Although Epperson said they won’t be spending money to advertise locally — money that comes entirely from a 4 percent room sales tax on hotels and motels in Clark and Floyd counties — residents can still benefit from the bureau’s use of social media and other digital components.
“(We’re) making sure that we’ve got a really top notch website that is also a resource for locals,” he said, adding that many residents interact with visitors over the Internet, answering questions about attractions or events in the area.
Moore said cities such as Covington, Ky. — across the river from Cincinnati — have set good examples for Jeffersonville, proving that they can hold their own and attract tourists.
“I think we’ve got the opportunity to do the same thing,” he said.
A campaign that Epperson said he hopes to launch is something called My Sunny Side, which plays off of visitors’ natural desire to show some slides, or nowadays share a photo album on Facebook — telling the story of a place.
“It’s trying to get past this laundry list approach to advertising the destination — ‘Come here because we have this, this, this and this,’ and that may not mean anything to anybody,” Epperson said. “What do you take home? … Mostly it’s stories.
“What we’re trying to do is convey some of those stories during those earlier stages from inspiration through planning and look for ways to tell the story of an attraction from a very personal standpoint.”
Some of these stories could be about the Hubers or the Schimpffs, who own locally famous businesses and who have a story to tell about their families’ trades.
To figure out Southern Indiana’s identity and what visitors think of their stays, the bureau is conducting a visitor profile study and image study, with results due in the first quarter of 2015.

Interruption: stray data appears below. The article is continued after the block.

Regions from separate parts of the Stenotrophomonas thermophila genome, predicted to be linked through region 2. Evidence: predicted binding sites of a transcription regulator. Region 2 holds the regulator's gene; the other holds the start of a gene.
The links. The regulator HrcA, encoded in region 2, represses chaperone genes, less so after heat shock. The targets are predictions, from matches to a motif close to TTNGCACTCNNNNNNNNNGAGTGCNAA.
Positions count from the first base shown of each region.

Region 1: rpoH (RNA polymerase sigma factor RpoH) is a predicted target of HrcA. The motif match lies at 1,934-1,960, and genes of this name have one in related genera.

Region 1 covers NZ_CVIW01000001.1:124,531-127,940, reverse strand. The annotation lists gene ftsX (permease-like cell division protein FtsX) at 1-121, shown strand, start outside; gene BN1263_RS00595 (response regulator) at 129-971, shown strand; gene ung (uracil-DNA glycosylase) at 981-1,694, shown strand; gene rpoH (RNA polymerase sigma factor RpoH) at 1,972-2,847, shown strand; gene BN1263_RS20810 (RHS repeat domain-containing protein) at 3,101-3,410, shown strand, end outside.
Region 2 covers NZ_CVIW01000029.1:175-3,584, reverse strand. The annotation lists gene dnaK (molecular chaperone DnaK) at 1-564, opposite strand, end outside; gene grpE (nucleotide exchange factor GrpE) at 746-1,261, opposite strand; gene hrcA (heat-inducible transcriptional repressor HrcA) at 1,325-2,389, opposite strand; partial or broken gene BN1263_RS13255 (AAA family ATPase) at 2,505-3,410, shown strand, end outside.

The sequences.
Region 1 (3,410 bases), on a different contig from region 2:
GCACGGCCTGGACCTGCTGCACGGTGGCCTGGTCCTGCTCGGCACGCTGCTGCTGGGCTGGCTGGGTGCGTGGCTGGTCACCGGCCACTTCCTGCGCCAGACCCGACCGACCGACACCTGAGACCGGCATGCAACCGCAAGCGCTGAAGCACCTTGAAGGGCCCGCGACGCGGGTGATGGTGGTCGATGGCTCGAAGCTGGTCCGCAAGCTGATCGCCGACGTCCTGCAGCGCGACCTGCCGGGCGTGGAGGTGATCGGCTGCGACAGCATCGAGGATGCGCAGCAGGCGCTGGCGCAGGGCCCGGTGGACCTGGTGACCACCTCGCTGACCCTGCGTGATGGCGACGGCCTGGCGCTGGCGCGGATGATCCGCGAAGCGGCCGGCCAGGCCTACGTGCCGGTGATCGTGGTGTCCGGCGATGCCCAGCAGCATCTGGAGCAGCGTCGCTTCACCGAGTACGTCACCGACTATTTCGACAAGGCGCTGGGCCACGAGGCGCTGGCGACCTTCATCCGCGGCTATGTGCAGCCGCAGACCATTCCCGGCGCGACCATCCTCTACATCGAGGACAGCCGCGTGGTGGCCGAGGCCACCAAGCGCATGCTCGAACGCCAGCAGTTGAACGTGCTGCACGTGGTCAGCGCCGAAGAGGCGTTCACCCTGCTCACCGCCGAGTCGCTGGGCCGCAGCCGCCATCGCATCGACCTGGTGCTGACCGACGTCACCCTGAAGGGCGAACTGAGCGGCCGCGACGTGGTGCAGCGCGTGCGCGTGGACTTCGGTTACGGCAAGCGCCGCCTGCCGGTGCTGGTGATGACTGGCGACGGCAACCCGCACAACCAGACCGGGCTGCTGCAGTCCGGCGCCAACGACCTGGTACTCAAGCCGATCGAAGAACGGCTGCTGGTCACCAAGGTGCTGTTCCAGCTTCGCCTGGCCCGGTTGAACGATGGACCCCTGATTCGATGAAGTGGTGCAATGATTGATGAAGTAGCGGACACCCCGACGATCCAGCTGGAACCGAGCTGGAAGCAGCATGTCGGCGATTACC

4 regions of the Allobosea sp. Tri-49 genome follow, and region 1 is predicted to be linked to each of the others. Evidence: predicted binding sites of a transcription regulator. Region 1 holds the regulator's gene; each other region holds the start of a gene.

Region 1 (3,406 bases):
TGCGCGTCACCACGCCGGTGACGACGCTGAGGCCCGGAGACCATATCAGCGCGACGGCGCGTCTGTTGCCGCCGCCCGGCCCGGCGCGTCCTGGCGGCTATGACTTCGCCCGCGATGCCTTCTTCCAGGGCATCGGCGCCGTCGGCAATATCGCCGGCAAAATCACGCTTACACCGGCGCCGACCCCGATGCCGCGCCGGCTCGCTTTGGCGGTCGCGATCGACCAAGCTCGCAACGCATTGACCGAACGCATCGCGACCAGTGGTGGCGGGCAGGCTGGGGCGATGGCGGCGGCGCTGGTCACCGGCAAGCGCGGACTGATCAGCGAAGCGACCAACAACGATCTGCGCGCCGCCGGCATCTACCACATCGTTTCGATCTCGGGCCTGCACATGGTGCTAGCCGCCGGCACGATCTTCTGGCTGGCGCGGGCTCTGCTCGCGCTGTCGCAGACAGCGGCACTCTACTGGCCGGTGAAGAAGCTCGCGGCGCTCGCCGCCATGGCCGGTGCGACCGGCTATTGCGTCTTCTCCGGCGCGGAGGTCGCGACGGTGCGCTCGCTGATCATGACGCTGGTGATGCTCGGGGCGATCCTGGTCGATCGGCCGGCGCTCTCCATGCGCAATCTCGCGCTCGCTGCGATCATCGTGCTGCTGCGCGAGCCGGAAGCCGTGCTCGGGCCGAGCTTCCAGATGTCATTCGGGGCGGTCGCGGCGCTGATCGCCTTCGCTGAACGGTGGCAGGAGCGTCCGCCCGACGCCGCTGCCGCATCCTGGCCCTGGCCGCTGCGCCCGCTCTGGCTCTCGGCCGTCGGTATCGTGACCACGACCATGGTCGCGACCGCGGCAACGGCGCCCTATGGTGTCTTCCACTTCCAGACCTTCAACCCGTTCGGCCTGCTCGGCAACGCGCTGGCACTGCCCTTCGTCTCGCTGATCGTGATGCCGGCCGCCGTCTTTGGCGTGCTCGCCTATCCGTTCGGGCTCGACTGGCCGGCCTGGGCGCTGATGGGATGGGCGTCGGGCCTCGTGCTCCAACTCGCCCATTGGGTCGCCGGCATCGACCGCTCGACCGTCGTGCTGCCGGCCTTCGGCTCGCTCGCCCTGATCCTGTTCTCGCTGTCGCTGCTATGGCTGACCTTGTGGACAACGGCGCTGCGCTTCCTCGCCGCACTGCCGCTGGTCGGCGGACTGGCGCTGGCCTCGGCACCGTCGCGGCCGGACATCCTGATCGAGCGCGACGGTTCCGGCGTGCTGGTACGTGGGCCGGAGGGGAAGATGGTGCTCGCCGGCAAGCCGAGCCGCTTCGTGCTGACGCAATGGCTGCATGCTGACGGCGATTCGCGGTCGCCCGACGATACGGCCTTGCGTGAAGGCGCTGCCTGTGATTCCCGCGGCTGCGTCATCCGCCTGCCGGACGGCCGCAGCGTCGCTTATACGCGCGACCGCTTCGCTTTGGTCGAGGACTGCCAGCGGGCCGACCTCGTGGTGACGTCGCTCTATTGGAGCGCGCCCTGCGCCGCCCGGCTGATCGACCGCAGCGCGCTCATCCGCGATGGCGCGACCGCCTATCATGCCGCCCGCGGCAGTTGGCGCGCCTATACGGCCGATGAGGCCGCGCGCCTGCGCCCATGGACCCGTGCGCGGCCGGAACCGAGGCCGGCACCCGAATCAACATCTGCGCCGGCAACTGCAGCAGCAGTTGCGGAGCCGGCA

The study will determine who the average tourist is and whether their stay in Clark and Floyd counties matched up to their expectations.
Until then, Epperson said he isn’t sure whether the bureau will stick with the Sunny Side of Louisville branding.
Patrick Gregory, general manager of the Sheraton Louisville Riverside Hotel in Jeffersonville, said that he is looking forward to a new perspective coming from the tourism bureau.
“I think that Jim brings a load of experience with working with communities like ours,” he said. ” … It’ll be interesting to see how a little bit of a mindset change plays out. I’m excited to have a fresh set of eyes and a new set of ideas.”
Ultimately, Epperson said his goal is not just to bring in visitors but to foster a community that naturally welcomes others.
“I think the marketing and the branding that we do helps influence where people choose to live and where people choose to start a business,” he said. “We’re trying to be more than just that marketing organization — trying to be at the table and be a part of those discussions regarding everything having to do with economic development.”
Moore said that the bureau has been “enormous” to Jeffersonville, but he also has high hopes in what’s to come.
“I’ve heard a lot of good things about Jim Epperson,” Moore said. “His job isn’t something you necessarily see real visibly. It sounded like he had a very aggressive approach in trying to promote a lot of the things around the city.”